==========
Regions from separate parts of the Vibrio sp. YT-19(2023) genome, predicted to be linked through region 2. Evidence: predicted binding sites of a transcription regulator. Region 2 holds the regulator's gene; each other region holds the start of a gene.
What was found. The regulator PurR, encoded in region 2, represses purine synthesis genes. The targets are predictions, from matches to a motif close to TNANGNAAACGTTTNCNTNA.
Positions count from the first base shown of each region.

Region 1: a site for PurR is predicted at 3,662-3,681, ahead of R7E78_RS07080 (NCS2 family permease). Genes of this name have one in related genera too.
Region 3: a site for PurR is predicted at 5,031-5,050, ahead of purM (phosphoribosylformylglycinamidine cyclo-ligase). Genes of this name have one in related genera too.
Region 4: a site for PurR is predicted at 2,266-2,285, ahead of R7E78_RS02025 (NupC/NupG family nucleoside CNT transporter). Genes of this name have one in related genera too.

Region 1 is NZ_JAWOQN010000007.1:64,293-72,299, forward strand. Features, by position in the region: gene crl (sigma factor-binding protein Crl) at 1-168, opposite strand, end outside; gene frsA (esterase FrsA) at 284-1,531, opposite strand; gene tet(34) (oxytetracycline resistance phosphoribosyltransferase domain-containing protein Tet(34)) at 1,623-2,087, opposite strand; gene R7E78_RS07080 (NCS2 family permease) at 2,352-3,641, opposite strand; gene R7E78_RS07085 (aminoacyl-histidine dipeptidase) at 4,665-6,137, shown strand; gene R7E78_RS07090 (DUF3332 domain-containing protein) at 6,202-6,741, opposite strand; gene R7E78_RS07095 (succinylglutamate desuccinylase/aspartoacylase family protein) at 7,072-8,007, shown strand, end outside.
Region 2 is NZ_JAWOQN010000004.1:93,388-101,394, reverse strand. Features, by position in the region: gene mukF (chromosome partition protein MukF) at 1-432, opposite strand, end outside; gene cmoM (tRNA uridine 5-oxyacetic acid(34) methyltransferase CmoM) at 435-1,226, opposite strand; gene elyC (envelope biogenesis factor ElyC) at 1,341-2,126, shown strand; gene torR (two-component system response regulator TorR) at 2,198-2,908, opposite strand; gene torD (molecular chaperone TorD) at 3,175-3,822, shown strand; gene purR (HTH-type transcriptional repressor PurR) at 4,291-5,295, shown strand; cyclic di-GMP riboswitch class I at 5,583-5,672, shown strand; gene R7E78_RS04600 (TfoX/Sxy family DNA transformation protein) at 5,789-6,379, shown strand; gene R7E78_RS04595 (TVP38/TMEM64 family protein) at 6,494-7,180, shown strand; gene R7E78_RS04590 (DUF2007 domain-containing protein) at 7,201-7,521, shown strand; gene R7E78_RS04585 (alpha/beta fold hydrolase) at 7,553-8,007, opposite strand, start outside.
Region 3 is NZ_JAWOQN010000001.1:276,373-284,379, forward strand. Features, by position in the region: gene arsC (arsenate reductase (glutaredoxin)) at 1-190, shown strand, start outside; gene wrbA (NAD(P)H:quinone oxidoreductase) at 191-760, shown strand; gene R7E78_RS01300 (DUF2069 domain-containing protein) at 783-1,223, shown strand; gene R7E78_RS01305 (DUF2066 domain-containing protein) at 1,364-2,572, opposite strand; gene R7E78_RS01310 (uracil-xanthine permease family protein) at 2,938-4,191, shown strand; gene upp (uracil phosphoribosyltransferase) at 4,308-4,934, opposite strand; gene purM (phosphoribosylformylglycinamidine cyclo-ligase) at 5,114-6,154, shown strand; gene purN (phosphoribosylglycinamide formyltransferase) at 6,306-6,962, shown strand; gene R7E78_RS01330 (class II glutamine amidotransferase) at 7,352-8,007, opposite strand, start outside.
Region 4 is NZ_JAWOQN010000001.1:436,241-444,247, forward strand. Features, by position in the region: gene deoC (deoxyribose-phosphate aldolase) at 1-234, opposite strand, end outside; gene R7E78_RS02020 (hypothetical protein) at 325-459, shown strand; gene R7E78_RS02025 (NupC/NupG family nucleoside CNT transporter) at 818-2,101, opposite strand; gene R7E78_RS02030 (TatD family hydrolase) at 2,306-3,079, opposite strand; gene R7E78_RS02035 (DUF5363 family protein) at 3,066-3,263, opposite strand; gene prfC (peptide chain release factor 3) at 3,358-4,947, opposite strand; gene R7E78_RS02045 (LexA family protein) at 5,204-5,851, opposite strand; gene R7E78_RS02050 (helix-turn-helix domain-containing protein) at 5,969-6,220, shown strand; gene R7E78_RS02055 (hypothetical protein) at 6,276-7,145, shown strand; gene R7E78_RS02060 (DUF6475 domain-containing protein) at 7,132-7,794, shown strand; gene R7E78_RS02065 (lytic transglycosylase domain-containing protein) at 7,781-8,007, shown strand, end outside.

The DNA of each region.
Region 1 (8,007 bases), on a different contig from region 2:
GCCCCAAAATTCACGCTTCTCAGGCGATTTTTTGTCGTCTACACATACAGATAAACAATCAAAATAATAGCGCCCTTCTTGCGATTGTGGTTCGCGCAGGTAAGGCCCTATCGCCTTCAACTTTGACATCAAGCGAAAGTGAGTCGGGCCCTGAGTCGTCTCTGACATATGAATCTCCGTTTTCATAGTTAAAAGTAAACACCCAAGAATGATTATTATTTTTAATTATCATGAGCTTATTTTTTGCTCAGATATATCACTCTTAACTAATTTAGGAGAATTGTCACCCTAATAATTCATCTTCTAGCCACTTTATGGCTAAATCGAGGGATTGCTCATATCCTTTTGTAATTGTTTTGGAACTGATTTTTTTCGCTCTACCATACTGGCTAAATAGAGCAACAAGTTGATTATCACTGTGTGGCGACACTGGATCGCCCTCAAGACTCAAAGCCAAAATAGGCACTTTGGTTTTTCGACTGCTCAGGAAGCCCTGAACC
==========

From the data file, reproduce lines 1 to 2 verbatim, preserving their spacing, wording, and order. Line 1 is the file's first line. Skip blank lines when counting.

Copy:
Regions from separate parts of the Vibrio sp. YT-19(2023) genome, predicted to be linked through region 2. Evidence: predicted binding sites of a transcription regulator. Region 2 holds the regulator's gene; each other region holds the start of a gene.
What was found. The regulator PurR, encoded in region 2, represses purine synthesis genes. The targets are predictions, from matches to a motif close to TNANGNAAACGTTTNCNTNA.